How'd I miss this for the better part of a year? God, I really do need to remind myself to troll iTunes more in this day and age of declining physical releases for relatively obscure music. I've posted elsewhere on this blog about my admiration for the Nils, a Canadian band firmly in the Replacements/later Hüsker Dü mold. Their leader, guitarist/singer Alex Soria, was both their passport and their undoing, yet another brilliantly talented guy who couldn't escape his personal demons. Ultimately, he threw himself in front of a train a few years back, sadly putting paid once and for all to a career in music that really could have amounted to something.
The Nils didn't leave too much behind, either: a handful of EPs and compilation appearances compiled, along with some live stuff, on 1996's Green Fields in Daylight, along with a self-titled full-length LP that remains one of my absolute favorites of its era. The Nils is every bit the equivalent of Flip Your Wig or Pleased to Meet Me, and anyone who wants to tell you differently is lying. For years, since I first stumbled on it back in 1998 or so, it has left me wondering what a follow up would have sounded like. It's rare that rock 'n' roll ever answers questions like this, but earlier today when I stumbled upon this release, it did just that.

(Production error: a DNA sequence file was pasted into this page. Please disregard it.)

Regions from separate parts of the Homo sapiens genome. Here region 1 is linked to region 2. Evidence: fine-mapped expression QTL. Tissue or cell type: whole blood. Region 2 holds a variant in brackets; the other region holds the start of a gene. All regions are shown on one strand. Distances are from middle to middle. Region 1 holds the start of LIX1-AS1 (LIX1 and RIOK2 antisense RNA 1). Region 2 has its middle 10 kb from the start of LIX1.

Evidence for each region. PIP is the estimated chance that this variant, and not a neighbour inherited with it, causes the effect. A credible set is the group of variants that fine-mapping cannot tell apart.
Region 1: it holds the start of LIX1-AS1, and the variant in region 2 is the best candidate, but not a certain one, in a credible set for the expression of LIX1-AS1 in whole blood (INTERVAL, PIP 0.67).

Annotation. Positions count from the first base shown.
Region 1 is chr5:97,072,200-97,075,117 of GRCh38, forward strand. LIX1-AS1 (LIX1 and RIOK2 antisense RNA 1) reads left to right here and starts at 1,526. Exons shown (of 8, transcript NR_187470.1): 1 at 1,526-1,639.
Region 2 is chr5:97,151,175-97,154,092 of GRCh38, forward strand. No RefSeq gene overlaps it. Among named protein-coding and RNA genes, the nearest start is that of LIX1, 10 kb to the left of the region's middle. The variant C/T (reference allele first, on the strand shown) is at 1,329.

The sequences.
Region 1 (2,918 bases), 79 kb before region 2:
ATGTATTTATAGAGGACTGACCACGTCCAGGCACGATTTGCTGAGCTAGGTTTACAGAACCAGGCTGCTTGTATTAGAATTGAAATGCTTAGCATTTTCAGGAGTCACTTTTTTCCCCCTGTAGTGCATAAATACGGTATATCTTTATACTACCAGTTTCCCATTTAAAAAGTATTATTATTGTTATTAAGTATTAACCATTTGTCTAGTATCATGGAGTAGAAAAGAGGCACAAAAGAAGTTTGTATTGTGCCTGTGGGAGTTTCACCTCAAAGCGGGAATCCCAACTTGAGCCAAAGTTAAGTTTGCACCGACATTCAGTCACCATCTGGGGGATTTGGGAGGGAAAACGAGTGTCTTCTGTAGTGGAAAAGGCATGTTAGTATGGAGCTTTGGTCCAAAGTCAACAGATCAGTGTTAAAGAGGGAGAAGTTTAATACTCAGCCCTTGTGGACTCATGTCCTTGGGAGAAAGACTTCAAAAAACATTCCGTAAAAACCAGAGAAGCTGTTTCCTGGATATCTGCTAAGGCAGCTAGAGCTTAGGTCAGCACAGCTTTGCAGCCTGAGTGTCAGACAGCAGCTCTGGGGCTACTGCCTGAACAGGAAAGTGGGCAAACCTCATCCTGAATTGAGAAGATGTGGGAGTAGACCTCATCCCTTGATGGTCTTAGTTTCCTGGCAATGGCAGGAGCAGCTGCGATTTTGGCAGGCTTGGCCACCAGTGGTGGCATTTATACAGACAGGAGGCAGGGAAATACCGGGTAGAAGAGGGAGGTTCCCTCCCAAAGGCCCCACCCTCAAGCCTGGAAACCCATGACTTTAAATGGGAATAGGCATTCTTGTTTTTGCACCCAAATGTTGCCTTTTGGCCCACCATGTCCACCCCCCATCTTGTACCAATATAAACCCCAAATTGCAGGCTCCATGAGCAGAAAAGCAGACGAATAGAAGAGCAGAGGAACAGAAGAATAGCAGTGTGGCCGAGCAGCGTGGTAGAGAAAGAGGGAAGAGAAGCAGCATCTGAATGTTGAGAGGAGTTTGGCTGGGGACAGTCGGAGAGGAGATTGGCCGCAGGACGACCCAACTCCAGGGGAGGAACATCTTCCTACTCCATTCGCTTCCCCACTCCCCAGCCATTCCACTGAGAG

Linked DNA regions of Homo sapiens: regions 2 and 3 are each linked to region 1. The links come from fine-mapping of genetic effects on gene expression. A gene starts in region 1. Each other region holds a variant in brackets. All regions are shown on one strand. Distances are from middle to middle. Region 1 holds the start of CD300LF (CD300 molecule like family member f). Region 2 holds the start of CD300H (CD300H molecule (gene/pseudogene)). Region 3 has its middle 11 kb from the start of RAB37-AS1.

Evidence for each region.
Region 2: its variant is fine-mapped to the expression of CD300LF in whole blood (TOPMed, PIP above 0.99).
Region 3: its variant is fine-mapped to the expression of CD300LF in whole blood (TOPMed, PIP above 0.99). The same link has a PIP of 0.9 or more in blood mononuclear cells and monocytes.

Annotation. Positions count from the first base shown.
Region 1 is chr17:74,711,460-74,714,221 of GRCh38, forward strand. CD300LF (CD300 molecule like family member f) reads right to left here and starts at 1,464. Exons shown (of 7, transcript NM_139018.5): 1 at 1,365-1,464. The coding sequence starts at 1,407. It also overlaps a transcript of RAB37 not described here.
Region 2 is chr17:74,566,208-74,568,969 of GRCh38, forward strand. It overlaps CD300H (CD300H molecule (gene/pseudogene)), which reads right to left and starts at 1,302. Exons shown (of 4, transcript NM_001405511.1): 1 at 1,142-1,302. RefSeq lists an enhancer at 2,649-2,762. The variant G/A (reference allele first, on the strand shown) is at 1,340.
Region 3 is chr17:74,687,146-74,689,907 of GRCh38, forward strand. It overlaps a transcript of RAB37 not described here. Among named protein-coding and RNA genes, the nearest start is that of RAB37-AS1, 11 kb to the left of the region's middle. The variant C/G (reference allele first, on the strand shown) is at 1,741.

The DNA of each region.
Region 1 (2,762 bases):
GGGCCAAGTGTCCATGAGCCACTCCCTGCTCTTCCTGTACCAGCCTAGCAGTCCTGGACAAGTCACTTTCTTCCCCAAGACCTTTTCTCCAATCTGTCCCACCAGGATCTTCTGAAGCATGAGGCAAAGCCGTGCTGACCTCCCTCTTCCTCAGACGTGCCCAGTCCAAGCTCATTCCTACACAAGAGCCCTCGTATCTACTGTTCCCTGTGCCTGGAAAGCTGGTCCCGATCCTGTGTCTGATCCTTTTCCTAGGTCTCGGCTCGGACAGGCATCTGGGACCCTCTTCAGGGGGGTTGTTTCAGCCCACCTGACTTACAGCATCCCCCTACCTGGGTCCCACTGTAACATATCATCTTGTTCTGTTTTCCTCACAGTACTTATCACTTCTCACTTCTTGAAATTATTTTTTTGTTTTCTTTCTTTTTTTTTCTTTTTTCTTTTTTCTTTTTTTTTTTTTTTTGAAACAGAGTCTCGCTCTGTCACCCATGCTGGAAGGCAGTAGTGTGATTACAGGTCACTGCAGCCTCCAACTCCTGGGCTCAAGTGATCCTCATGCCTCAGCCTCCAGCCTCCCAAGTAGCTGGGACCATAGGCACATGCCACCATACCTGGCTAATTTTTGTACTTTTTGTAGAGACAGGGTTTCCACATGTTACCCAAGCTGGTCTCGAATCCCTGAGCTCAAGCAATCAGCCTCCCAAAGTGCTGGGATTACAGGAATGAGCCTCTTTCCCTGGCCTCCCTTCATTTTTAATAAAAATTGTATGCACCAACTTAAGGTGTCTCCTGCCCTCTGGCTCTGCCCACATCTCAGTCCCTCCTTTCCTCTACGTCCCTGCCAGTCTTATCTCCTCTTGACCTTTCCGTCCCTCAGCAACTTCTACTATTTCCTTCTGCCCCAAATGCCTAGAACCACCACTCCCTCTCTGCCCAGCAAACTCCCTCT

Sanctioned by Alex's brother Carlos, the band's other guitarist, The Title is the Secret Song collects the Nils' studio leftovers. Information on exactly when any of this was recorded is nonexistent, but my ears tell me that this is compiled from different sessions, and that all of it probably post-dates the 1987 self-titled album. One song is familiar: "When You're Not Around" was an easy highlight of Mala Leche, the excellent lone EP by Alex's short-lived post-Nils band Chino, as it is here as well, albeit in a somewhat different arrangement. By necessity, The Title is the Secret Song isn't as unified as The Nils, but song for song it's nearly as strong. It's predictable in a good way: while about half of the material would sound at home as-is on the 1987 LP, the other half finds Alex, Carlos and their band mates becoming more comfortable with slower tempos and more complex material. It sounds exactly like what I always imagined Nils II to be in my mind, and I can't imagine a higher compliment for a posthumous compilation than that. Except this: I'd recommend this even to folks who've never heard the band before. How many after-the-fact stitch-togethers of unreleased material can that truly be said of?
Of course, I'd have preferred it if Alex Soria's second act had come while he was still drawing air. Still, The Title is the Secret Song is a long-shot wish fulfilled for a fan like me, who only found The Nils well after they had left the building. I now know what that second full-length would have sounded like - and, best of all, I can go listen to it again and again, as I'm about to do right now.
Available from iTunes here: The Title Is the Secret Song - The Nils